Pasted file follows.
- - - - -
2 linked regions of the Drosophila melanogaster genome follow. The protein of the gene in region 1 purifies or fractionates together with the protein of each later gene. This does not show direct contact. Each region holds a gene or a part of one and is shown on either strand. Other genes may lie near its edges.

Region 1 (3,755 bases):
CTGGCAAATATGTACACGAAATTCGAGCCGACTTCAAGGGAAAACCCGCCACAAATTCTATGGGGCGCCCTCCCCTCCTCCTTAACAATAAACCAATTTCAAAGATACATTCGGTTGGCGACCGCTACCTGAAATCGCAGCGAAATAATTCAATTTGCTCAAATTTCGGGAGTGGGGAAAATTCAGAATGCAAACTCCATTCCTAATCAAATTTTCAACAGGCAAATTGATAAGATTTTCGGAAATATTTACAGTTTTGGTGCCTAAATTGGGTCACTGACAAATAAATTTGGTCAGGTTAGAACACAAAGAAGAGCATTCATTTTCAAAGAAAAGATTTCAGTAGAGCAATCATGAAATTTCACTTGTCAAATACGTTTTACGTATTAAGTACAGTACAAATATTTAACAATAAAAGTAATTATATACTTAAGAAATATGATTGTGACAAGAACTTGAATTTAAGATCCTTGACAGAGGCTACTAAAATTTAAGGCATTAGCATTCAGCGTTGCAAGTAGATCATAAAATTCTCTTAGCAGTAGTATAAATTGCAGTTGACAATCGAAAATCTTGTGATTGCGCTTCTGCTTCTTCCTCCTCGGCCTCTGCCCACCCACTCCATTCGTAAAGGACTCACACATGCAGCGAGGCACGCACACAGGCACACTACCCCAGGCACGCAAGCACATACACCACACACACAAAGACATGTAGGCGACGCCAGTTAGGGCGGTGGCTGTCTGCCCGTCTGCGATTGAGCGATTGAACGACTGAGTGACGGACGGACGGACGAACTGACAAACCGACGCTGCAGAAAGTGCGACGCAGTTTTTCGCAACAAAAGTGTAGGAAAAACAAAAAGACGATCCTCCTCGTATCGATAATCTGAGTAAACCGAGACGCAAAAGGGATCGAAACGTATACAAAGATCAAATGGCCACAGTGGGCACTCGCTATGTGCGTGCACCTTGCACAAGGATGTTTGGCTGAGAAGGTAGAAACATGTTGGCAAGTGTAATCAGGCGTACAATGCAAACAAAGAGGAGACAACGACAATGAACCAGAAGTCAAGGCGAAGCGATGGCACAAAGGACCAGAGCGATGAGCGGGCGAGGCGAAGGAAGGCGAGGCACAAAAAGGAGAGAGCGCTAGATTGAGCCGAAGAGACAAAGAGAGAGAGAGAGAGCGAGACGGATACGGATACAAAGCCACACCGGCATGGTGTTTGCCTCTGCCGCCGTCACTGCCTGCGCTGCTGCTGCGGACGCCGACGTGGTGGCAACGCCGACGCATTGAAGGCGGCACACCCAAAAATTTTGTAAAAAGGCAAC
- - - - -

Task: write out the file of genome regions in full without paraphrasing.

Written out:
2 linked regions of the Drosophila melanogaster genome follow. The protein of the gene in region 1 purifies or fractionates together with the protein of each later gene. This does not show direct contact. Each region holds a gene or a part of one and is shown on either strand. Other genes may lie near its edges.

Region 1 (3,755 bases):
CTGGCAAATATGTACACGAAATTCGAGCCGACTTCAAGGGAAAACCCGCCACAAATTCTATGGGGCGCCCTCCCCTCCTCCTTAACAATAAACCAATTTCAAAGATACATTCGGTTGGCGACCGCTACCTGAAATCGCAGCGAAATAATTCAATTTGCTCAAATTTCGGGAGTGGGGAAAATTCAGAATGCAAACTCCATTCCTAATCAAATTTTCAACAGGCAAATTGATAAGATTTTCGGAAATATTTACAGTTTTGGTGCCTAAATTGGGTCACTGACAAATAAATTTGGTCAGGTTAGAACACAAAGAAGAGCATTCATTTTCAAAGAAAAGATTTCAGTAGAGCAATCATGAAATTTCACTTGTCAAATACGTTTTACGTATTAAGTACAGTACAAATATTTAACAATAAAAGTAATTATATACTTAAGAAATATGATTGTGACAAGAACTTGAATTTAAGATCCTTGACAGAGGCTACTAAAATTTAAGGCATTAGCATTCAGCGTTGCAAGTAGATCATAAAATTCTCTTAGCAGTAGTATAAATTGCAGTTGACAATCGAAAATCTTGTGATTGCGCTTCTGCTTCTTCCTCCTCGGCCTCTGCCCACCCACTCCATTCGTAAAGGACTCACACATGCAGCGAGGCACGCACACAGGCACACTACCCCAGGCACGCAAGCACATACACCACACACACAAAGACATGTAGGCGACGCCAGTTAGGGCGGTGGCTGTCTGCCCGTCTGCGATTGAGCGATTGAACGACTGAGTGACGGACGGACGGACGAACTGACAAACCGACGCTGCAGAAAGTGCGACGCAGTTTTTCGCAACAAAAGTGTAGGAAAAACAAAAAGACGATCCTCCTCGTATCGATAATCTGAGTAAACCGAGACGCAAAAGGGATCGAAACGTATACAAAGATCAAATGGCCACAGTGGGCACTCGCTATGTGCGTGCACCTTGCACAAGGATGTTTGGCTGAGAAGGTAGAAACATGTTGGCAAGTGTAATCAGGCGTACAATGCAAACAAAGAGGAGACAACGACAATGAACCAGAAGTCAAGGCGAAGCGATGGCACAAAGGACCAGAGCGATGAGCGGGCGAGGCGAAGGAAGGCGAGGCACAAAAAGGAGAGAGCGCTAGATTGAGCCGAAGAGACAAAGAGAGAGAGAGAGAGCGAGACGGATACGGATACAAAGCCACACCGGCATGGTGTTTGCCTCTGCCGCCGTCACTGCCTGCGCTGCTGCTGCGGACGCCGACGTGGTGGCAACGCCGACGCATTGAAGGCGGCACACCCAAAAATTTTGTAAAAAGGCAAC